The latest disclosures of Secret Service breakdowns in the agency's prime mission, the physical protection of the president, are grim reminders of a most disturbing and particularly American malady — the assassination of the nation's political leaders.
Four presidents — Abraham Lincoln, James Garfield, William McKinley and John Kennedy — have been assassinated. Attempts also were made on the lives of three others: Franklin D. Roosevelt as president-elect in Miami in 1933, Gerald Ford twice in 1975, in San Francisco and Sacramento, and Ronald Reagan in Washington in 1981, only weeks after taking office.
A presidential candidate, Robert Kennedy, was gunned down in 1968 in a hotel kitchen in Los Angeles. In 1972, another candidate, George Wallace, was crippled for life by a would-be assassin in a Washington suburb. That's not to mention the assassination of civil rights leader Martin Luther King Jr., slain in 1968 in Memphis. To this day, threats pour into the Secret Service of other real or contemplated attempts to kill American political leaders.
The deaths and near-deaths of presidents and presidential candidates have raised questions in political circles about the matter of presidential succession. In eight instances, nearly 20 percent of all presidencies, the death of the president has ushered the vice president into the Oval Office.
Beside the four assassinations, four elevations resulted from deaths of nonviolent causes — William Henry Harrison in 1841, Zachary Taylor in 1850, Warren G. Harding in 1923 and FDR in 1945. A ninth came in the only resignation, that of Richard Nixon in 1975 in the wake of the Watergate scandal.
In some of these cases, vice presidents were elevated to the consternation of incumbent party leaders. Harrison, a Whig, was succeeded by John Tyler, a Jackson Democrat placed on the ticket for political reasons. In 1975, Nixon, appalled at the notion that his vice president, Spiro T. Agnew, might become president, plotted to remove him from the line of succession by, among other bizarre ideas, appointing him to the Supreme Court. Instead, Agnew's own crimes of accepting bribes as governor of Maryland removed him, also by resignation.
By and large, for most of the nation's history, the nomination of individuals to be "a heartbeat from the presidency" was a frivolous if not reckless exercise. Perhaps the most baffling example was the senior George Bush's choice of lightly regarded Sen. Dan Quayle as his running mate in 1988. Only eight years earlier, Mr. Bush himself had been Reagan's vice president at the time of Reagan's near-assassination. One might have thought he would have been more mindful of that fact.
Fortunately, with that exception, most recent vice presidents and vice-presidential nominees have been experienced, well respected and considered as capable of assuming the presidency if circumstances so dictated. Vice presidents Walter Mondale, Al Gore, Dick Cheney and Joe Biden all came into the office with strong credentials from earlier offices and party leadership roles.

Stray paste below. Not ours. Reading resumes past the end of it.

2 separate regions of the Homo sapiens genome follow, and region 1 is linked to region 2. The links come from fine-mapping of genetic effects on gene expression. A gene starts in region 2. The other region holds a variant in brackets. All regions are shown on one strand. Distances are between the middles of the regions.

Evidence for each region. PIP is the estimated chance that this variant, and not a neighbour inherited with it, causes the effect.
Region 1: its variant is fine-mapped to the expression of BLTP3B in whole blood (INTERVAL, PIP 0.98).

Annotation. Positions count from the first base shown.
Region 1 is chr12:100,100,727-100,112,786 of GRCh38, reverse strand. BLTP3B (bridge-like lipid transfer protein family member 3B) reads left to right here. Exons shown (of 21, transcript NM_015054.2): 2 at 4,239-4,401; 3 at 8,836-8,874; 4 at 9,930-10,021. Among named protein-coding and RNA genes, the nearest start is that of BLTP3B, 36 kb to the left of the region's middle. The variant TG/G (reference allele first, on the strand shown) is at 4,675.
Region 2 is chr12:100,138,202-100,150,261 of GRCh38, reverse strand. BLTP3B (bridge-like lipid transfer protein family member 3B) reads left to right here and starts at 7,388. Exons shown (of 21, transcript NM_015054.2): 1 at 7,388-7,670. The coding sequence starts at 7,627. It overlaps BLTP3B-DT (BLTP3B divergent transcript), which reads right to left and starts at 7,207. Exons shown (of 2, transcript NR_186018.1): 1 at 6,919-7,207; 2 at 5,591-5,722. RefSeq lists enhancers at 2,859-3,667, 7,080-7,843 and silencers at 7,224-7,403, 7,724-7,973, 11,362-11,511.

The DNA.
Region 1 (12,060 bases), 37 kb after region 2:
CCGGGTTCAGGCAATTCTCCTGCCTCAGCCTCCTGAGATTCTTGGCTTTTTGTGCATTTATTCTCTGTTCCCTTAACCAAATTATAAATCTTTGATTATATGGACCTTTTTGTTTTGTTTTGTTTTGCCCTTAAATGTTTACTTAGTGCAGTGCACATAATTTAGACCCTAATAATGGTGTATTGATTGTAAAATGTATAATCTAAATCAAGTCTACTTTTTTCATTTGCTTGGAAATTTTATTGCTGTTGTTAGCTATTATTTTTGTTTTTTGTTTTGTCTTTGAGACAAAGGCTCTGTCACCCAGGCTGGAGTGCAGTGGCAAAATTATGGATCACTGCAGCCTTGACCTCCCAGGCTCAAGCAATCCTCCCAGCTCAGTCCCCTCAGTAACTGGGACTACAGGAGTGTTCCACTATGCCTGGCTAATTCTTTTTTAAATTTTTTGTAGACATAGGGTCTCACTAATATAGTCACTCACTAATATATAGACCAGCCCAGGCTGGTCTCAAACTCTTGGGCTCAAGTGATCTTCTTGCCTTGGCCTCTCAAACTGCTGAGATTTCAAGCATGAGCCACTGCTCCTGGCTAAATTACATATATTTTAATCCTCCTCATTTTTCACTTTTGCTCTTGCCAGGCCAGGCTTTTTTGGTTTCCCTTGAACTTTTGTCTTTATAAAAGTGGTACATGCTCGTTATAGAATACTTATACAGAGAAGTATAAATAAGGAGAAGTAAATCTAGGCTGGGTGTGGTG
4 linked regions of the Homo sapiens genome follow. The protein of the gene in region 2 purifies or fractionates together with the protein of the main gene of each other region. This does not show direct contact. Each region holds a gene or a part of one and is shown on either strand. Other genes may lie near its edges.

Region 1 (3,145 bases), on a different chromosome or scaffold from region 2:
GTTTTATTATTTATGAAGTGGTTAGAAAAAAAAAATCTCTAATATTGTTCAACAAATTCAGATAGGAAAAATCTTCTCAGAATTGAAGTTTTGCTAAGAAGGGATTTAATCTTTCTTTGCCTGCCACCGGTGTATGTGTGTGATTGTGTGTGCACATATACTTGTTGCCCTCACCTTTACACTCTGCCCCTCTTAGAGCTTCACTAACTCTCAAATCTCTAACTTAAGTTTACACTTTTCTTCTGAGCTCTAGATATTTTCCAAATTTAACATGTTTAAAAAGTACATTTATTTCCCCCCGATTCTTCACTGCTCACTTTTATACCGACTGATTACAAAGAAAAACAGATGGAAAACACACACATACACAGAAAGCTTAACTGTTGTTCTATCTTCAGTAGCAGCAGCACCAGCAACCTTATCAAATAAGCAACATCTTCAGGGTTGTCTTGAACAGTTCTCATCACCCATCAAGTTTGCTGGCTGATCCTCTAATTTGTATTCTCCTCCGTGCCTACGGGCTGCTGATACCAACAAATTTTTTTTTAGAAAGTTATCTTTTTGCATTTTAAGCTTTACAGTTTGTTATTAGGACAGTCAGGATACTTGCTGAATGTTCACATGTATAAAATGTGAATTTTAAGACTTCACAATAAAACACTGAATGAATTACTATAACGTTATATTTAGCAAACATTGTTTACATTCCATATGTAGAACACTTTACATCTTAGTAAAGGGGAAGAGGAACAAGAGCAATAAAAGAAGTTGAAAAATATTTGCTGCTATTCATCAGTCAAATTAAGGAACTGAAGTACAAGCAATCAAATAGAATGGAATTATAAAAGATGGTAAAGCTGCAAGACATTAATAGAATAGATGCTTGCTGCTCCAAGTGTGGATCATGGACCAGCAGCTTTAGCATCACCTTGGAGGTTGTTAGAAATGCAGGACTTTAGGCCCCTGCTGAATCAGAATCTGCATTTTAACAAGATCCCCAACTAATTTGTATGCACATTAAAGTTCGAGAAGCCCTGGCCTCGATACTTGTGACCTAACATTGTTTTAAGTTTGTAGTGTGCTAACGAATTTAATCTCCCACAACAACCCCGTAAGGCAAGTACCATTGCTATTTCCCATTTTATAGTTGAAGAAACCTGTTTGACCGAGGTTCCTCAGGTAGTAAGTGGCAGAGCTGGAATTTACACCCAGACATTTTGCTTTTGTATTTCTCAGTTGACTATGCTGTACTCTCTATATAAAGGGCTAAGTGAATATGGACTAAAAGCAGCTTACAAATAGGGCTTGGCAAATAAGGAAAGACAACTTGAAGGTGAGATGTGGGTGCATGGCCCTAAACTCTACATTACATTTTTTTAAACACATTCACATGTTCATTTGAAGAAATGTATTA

Even so, presidential nominees on occasion have continued to choose running mates for obvious political reasons. Democrat Mr. Mondale in his 1988 presidential campaign against the elder Bush chose little-known Rep. Geraldine Ferraro of New York in the hope of a strong women's vote.
In 2008, Republican presidential nominee Sen. John McCain chose little-known Gov. Sarah Palin of Alaska in a long-shot gamble to rescue his sinking campaign against Barack Obama. She proved to be a charismatic candidate but embarrassingly ill informed on major issues as a potential president-in-waiting.
This history alone confirms how critical it is that presidential nominees choose their running mates responsibly, making sure they have the qualifications necessary to sit in the Oval Office if destiny so dictates. Meanwhile, the failure of the Secret Service to guard this or any president against harm from any physical threat is both inexcusable and incomprehensible, considering the stakes for the country as well as the occupant.
The latest disclosures of laxity and incompetence go far beyond earlier reports of Secret Service agents getting tipsy or overly amorous on foreign junkets with the Commander-in-Chief. Anyone who has witnessed agents meticulously scanning crowds at public appearances can attest to their relentless vigilance. That's all the more reason for the Department of Homeland Security, which is responsible for the Secret Service, to thoroughly review its procedures for choosing, training and tightening up this most critical policing by the corps of presidential watchdogs.
Jules Witcover is a syndicated columnist and former long-time writer for The Baltimore Sun. His latest book is "Joe Biden: A Life of Trial and Redemption" (William Morrow). His email is firstname.lastname@example.org.
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